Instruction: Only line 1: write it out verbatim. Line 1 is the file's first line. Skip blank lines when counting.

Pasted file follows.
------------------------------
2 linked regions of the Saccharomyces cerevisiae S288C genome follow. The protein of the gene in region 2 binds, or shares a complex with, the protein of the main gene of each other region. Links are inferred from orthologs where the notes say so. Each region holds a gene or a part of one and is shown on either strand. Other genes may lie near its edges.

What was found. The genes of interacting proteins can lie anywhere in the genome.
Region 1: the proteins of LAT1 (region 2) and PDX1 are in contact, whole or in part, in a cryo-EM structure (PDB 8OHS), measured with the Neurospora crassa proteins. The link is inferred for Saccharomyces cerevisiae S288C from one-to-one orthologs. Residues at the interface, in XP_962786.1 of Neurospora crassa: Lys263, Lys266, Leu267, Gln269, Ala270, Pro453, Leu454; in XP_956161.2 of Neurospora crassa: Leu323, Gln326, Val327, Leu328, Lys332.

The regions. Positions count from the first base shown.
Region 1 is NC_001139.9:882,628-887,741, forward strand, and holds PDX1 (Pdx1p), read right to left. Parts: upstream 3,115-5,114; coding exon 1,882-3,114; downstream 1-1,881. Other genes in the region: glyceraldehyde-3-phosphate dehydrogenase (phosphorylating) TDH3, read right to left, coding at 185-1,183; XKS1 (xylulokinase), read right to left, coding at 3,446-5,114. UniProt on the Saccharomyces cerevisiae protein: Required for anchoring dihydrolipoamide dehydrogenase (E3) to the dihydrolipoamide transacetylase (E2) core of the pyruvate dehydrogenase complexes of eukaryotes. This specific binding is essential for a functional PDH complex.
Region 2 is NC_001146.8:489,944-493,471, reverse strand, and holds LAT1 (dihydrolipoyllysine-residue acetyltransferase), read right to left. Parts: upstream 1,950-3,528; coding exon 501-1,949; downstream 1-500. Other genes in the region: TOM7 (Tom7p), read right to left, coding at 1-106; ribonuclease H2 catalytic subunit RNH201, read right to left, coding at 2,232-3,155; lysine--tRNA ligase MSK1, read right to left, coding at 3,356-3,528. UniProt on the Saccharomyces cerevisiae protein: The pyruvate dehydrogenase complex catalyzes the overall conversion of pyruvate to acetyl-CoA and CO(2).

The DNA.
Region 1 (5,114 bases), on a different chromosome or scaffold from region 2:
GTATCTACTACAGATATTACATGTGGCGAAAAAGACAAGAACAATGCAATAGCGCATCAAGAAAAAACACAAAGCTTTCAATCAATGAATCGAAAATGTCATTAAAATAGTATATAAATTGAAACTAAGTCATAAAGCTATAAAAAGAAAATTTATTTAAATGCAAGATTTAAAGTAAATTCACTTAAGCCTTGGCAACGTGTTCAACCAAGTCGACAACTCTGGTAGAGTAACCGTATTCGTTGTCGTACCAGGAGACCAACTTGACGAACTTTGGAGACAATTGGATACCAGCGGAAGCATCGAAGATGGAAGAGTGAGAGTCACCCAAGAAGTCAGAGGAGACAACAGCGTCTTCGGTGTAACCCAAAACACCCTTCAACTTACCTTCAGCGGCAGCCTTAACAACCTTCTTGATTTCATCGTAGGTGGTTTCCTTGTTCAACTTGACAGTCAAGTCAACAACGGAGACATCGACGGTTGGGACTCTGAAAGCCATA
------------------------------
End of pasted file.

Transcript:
2 linked regions of the Saccharomyces cerevisiae S288C genome follow. The protein of the gene in region 2 binds, or shares a complex with, the protein of the main gene of each other region. Links are inferred from orthologs where the notes say so. Each region holds a gene or a part of one and is shown on either strand. Other genes may lie near its edges.